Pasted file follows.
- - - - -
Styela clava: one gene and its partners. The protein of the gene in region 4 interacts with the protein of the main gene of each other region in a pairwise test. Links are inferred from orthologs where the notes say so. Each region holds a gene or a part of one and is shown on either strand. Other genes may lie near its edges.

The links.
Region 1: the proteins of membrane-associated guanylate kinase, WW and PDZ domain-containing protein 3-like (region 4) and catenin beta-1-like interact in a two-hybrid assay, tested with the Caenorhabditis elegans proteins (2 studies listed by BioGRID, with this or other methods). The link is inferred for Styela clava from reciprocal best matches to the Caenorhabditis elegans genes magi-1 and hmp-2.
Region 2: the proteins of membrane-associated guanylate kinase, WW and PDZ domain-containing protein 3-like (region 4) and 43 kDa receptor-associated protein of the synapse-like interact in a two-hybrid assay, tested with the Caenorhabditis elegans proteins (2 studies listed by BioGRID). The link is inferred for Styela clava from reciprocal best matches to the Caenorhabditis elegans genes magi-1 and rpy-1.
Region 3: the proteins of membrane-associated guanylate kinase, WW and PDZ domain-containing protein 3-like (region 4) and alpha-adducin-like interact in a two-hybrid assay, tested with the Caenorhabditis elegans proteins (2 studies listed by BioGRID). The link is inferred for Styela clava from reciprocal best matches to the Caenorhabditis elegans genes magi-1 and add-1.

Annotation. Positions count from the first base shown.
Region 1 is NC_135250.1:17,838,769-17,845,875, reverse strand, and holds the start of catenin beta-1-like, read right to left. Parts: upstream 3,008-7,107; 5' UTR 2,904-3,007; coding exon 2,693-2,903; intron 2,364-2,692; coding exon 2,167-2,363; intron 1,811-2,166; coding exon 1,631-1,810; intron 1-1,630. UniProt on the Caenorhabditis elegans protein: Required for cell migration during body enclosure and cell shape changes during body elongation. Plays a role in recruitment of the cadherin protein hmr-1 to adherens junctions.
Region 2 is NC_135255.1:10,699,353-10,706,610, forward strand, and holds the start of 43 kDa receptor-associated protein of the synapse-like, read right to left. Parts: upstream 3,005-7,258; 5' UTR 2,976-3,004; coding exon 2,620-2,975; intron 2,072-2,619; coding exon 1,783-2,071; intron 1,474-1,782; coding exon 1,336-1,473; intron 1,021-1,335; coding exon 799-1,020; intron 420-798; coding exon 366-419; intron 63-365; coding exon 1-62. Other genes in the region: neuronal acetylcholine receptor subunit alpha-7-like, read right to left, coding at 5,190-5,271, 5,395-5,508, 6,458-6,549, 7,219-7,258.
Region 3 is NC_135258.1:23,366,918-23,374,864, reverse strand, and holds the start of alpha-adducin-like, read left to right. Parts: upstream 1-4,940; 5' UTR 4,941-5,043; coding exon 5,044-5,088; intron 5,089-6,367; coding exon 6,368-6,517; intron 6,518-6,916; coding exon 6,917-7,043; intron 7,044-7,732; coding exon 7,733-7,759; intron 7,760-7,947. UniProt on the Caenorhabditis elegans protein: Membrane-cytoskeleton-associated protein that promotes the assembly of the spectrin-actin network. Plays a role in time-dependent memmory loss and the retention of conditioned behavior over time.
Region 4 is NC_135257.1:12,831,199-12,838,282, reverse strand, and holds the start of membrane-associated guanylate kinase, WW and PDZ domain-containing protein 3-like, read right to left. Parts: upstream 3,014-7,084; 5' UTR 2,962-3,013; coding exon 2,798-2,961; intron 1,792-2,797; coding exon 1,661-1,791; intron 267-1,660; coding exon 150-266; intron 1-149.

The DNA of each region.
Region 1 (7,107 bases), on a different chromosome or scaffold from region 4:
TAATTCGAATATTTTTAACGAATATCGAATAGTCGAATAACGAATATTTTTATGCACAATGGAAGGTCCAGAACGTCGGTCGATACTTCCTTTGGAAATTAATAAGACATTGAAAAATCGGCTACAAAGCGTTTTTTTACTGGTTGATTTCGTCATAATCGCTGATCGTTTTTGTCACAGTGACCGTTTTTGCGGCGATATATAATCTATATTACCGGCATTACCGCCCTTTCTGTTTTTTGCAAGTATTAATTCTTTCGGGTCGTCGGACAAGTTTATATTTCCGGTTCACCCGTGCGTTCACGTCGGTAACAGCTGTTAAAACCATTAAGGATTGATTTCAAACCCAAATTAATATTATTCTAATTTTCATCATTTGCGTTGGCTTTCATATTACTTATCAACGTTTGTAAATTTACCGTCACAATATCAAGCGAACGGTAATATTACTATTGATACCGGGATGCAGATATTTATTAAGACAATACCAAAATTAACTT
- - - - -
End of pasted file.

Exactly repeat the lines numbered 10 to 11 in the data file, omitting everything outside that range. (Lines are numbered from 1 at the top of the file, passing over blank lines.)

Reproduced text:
Region 4 is NC_135257.1:12,831,199-12,838,282, reverse strand, and holds the start of membrane-associated guanylate kinase, WW and PDZ domain-containing protein 3-like, read right to left. Parts: upstream 3,014-7,084; 5' UTR 2,962-3,013; coding exon 2,798-2,961; intron 1,792-2,797; coding exon 1,661-1,791; intron 267-1,660; coding exon 150-266; intron 1-149.

The DNA of each region.